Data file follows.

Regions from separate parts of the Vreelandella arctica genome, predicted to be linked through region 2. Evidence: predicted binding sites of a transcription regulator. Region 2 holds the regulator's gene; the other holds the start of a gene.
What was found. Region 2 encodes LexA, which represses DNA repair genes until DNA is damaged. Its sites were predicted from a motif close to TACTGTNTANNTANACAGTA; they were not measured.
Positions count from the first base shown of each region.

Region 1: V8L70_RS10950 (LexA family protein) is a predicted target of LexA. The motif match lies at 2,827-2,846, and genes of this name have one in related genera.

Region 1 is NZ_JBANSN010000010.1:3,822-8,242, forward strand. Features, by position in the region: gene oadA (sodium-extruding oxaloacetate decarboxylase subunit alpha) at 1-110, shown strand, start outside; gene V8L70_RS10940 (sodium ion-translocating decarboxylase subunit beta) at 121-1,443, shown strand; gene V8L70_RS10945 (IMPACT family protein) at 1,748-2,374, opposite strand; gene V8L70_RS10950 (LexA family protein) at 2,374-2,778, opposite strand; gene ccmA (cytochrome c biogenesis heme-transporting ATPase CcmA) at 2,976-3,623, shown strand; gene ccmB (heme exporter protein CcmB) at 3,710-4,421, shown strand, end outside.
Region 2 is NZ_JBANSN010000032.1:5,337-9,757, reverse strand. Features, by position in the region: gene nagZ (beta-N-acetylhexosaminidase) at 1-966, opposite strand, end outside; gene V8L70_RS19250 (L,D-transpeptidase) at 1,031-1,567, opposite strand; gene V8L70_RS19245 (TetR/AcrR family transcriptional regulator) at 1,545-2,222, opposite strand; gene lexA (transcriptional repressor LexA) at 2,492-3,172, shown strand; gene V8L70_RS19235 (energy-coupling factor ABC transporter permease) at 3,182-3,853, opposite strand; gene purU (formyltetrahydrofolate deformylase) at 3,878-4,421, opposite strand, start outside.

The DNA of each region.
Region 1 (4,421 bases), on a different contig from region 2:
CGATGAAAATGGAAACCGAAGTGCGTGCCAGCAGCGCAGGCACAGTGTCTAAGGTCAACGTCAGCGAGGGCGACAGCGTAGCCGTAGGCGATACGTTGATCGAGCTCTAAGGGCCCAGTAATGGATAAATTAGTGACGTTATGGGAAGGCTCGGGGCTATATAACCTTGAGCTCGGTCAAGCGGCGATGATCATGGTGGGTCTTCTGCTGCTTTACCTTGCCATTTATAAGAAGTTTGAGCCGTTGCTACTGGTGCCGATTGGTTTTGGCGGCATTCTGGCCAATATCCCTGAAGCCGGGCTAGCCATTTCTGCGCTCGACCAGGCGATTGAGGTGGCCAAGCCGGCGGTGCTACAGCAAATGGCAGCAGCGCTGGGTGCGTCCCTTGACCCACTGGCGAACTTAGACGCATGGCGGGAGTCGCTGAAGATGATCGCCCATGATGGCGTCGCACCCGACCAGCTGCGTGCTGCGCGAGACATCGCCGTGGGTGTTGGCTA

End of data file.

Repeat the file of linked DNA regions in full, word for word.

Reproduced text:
Regions from separate parts of the Vreelandella arctica genome, predicted to be linked through region 2. Evidence: predicted binding sites of a transcription regulator. Region 2 holds the regulator's gene; the other holds the start of a gene.
What was found. Region 2 encodes LexA, which represses DNA repair genes until DNA is damaged. Its sites were predicted from a motif close to TACTGTNTANNTANACAGTA; they were not measured.
Positions count from the first base shown of each region.

Region 1: V8L70_RS10950 (LexA family protein) is a predicted target of LexA. The motif match lies at 2,827-2,846, and genes of this name have one in related genera.

Region 1 is NZ_JBANSN010000010.1:3,822-8,242, forward strand. Features, by position in the region: gene oadA (sodium-extruding oxaloacetate decarboxylase subunit alpha) at 1-110, shown strand, start outside; gene V8L70_RS10940 (sodium ion-translocating decarboxylase subunit beta) at 121-1,443, shown strand; gene V8L70_RS10945 (IMPACT family protein) at 1,748-2,374, opposite strand; gene V8L70_RS10950 (LexA family protein) at 2,374-2,778, opposite strand; gene ccmA (cytochrome c biogenesis heme-transporting ATPase CcmA) at 2,976-3,623, shown strand; gene ccmB (heme exporter protein CcmB) at 3,710-4,421, shown strand, end outside.
Region 2 is NZ_JBANSN010000032.1:5,337-9,757, reverse strand. Features, by position in the region: gene nagZ (beta-N-acetylhexosaminidase) at 1-966, opposite strand, end outside; gene V8L70_RS19250 (L,D-transpeptidase) at 1,031-1,567, opposite strand; gene V8L70_RS19245 (TetR/AcrR family transcriptional regulator) at 1,545-2,222, opposite strand; gene lexA (transcriptional repressor LexA) at 2,492-3,172, shown strand; gene V8L70_RS19235 (energy-coupling factor ABC transporter permease) at 3,182-3,853, opposite strand; gene purU (formyltetrahydrofolate deformylase) at 3,878-4,421, opposite strand, start outside.

The DNA of each region.
Region 1 (4,421 bases), on a different contig from region 2:
CGATGAAAATGGAAACCGAAGTGCGTGCCAGCAGCGCAGGCACAGTGTCTAAGGTCAACGTCAGCGAGGGCGACAGCGTAGCCGTAGGCGATACGTTGATCGAGCTCTAAGGGCCCAGTAATGGATAAATTAGTGACGTTATGGGAAGGCTCGGGGCTATATAACCTTGAGCTCGGTCAAGCGGCGATGATCATGGTGGGTCTTCTGCTGCTTTACCTTGCCATTTATAAGAAGTTTGAGCCGTTGCTACTGGTGCCGATTGGTTTTGGCGGCATTCTGGCCAATATCCCTGAAGCCGGGCTAGCCATTTCTGCGCTCGACCAGGCGATTGAGGTGGCCAAGCCGGCGGTGCTACAGCAAATGGCAGCAGCGCTGGGTGCGTCCCTTGACCCACTGGCGAACTTAGACGCATGGCGGGAGTCGCTGAAGATGATCGCCCATGATGGCGTCGCACCCGACCAGCTGCGTGCTGCGCGAGACATCGCCGTGGGTGTTGGCTA